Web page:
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Training for life: Outdoor against Cancer

Petra Thaller

After the expedition to Papua New Guinea, another one followed: the most dangerous expedition in Petra Thaller’s life. In December 2014, the German journalist had climbed the Carstensz Pyramid, with an altitude of 4,884 meters the highest mountain of Oceania, making it one of the “Seven Summits”, the highest peaks on all continents. Shortly after her return Petra realized that her breast was changing. The doctor’s diagnosis: cancer. Six tumors in her right breast. Later, even a seventh developed. Thaller was committed to fight against the disease, the full program: surgery, chemotherapy, antibody therapy. And she continued to do sports. “I was really fit back then,” the 55-year-old from the German town of Munich tells me. “I started super-trained into chemotherapy, and I’ve always been doing sports during all twelve therapy cycles. I continued to run. And I was fine.” Petra wanted to share this experience with other cancer patients. Therefore she founded the initiative “Outdoor against Cancer” (OaC).

Good for the psyche

Snowshoeing with “Outdoor against Cancer”

“At that time there were simply no outdoor activities for cancer patients,” says Thaller. She ran along with her daughter and her son. “I told them, ‘If I feel bad, you can kick me in the ass and send me out.’ And that’s what they did.” Thanks to OaC, the situation for cancer patients who want to do outdoor sports despite their disease has changed. Groups meet regularly, whether for jogging, circuit training, snowshoeing, mountain biking or sailing. And the project is expanding: from Munich to all of Germany. OaC programs are soon to be available in other European countries too. “I just realized that my psyche benefitted from my sporting activities,” Petra describes her experiences during chemotherapy. “I just had no depression. I never thought about the reason why I got cancer, even though I always had eaten healthy and done a lot of sports. And I also didn’t think about the possibility to die of cancer. It was just not my scene.”

Here and now


Petra at the Carstensz Pyramid in 2014

Thaller exudes an immense joy of life that is contagious. “I don’t want to miss enjoying life,” says Petra. She tells of a 44-year-old man who is suffering from a brain tumor. He did not leave his house for five months after the diagnosis of cancer. Today he is one of the regular members of her training group: “He once said, ‘Petra makes me fit again’. That was actually the biggest gift.” I ask her whether doing sports is more training for her body or for her soul.  “It’s training for life,” answers Thaller. Survival Training? She shakes her head. “Training for life. It has nothing to do with survival. Enjoy life, here and now!” This is the message she wants to give to other cancer patients: “Get out! Do something, go on a trip! Life is taking place now and not in maybe five years, when someone says, you are out of the woods now.”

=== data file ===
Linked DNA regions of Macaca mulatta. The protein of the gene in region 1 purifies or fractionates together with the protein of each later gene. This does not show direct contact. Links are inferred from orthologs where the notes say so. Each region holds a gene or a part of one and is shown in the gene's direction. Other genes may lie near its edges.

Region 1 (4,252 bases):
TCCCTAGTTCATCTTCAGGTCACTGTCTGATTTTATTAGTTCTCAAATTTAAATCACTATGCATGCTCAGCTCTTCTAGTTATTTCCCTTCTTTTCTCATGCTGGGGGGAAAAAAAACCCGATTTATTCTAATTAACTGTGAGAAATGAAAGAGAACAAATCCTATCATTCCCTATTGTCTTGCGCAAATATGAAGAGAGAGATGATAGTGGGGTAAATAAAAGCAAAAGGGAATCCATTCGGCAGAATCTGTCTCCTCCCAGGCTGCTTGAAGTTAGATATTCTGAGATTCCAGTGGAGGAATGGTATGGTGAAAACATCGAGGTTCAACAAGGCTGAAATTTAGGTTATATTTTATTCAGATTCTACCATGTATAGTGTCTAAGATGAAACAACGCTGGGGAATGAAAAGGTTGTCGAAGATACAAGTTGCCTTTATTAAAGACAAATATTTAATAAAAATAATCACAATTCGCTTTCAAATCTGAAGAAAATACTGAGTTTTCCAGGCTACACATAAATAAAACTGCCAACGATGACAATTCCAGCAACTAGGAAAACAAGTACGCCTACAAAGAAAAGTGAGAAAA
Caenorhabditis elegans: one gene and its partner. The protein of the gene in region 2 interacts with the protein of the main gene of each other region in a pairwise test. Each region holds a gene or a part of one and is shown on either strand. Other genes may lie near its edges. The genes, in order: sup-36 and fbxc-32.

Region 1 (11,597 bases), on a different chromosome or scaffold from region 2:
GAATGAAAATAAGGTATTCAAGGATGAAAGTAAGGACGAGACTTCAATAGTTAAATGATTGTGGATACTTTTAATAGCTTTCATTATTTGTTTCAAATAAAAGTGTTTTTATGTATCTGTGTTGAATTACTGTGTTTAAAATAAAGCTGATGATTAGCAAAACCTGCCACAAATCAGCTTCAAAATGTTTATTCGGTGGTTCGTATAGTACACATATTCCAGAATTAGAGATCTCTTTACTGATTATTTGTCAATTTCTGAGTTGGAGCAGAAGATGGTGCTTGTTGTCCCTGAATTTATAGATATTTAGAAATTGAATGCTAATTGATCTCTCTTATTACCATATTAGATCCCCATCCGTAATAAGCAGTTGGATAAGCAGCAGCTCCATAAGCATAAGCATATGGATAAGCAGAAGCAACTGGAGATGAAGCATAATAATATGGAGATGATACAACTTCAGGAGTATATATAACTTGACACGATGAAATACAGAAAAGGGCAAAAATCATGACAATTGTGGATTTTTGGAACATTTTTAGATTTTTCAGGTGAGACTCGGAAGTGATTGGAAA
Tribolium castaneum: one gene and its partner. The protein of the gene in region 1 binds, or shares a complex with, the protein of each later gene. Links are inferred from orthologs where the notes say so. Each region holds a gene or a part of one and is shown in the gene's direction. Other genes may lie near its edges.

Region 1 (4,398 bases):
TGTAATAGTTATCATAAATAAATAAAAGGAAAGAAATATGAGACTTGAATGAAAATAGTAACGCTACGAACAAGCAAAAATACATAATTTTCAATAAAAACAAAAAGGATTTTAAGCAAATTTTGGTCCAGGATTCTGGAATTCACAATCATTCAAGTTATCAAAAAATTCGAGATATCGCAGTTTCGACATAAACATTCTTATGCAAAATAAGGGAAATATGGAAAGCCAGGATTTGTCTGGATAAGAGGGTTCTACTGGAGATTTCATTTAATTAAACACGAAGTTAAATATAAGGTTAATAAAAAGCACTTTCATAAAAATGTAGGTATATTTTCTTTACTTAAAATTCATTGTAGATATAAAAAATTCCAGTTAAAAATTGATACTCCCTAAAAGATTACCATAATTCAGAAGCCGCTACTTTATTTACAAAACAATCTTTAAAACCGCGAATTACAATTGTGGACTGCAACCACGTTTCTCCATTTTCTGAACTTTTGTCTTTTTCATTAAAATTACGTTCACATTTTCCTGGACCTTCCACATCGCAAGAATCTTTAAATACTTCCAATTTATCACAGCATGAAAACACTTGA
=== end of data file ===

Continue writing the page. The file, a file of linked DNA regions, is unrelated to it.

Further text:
Next destination: Aconcagua

Her last chemotherapy is long behind Petra Thaller, half a year ago she underwent her last antibody therapy. Is she over the hump? “When in your live you are ever over the hump?” Petra says, laughing. “I never thought that it could go wrong. Therefore maybe I am a good example that it can go well.” The expedition to the Carstensz Pyramid is soon to be followed by a new one: “I already have a goal for next year,” says Petra. “I’ll go to Aconcagua.” The highest mountain of South America (6,962 m) also belongs to the “Seven Summits”. The highest of all mountains is not an issue for her, says Thaller: “Everest has never interested me.” She has already climbed her personal Mount Everest anyway.

Date

23. February 2017 | 15:52

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Fiennes stopped on Aconcagua by his back

Ranulph Fiennes on Aconcagua

Ranulph Fiennes on Aconcagua

Is he really getting old after all? Sir Ranulph Fiennes has back trouble. Britain’s best-known adventurer had to be flown off from Aconcagua by a rescue helicopter at the beginning of the week. On the highest mountain of South America, the 72-year-old suffered from so bad back pain that he could not continue his ascent to the highest point on 6,962 meters. “I was within just a few hours of the summit but problems with my back meant I couldn’t continue,” Fiennes said. “I’m very frustrated, but I’ve learnt that at my age you can’t ignore any pain.”

Date

19. January 2017 | 21:30

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Dujmovits: Solo on Nanga Parbat – above 5000 meters

Ralf Dujmovits on the summit of Aconcagua

Ralf Dujmovits on the summit of Aconcagua

Fast and alone. That is Ralf Dujmovits’ tactics ​​for his winter ascent of Nanga Parbat. The first German, who climbed all fourteen 8000ers, has chosen an unusual way of acclimatizing: The 52-year-old climbed Aconcagua, the highest mountain of South America, and spent two nights at the 6962-meter-high summit. Ralf’s wife Gerlinde Kaltenbrunner will be missing from the expedition to Nanga Parbat. The 43-year-old female climber from Austria must cure her joints which are overstressed by training. Today Ralf travelled to Pakistan. During his brief stopover at home in the German town of Buehl I spoke to him:

Ralf, why did you choose Nanga Parbat?

Nanga Parbat is for me – and has been also for Gerlinde for a long time – the most beautiful 8000er. Whenever we were asked after having finished the fourteen 8000ers, which of them we might try again, we independently answered: Nanga Parbat .

And why in winter?

Date

18. December 2013 | 18:30

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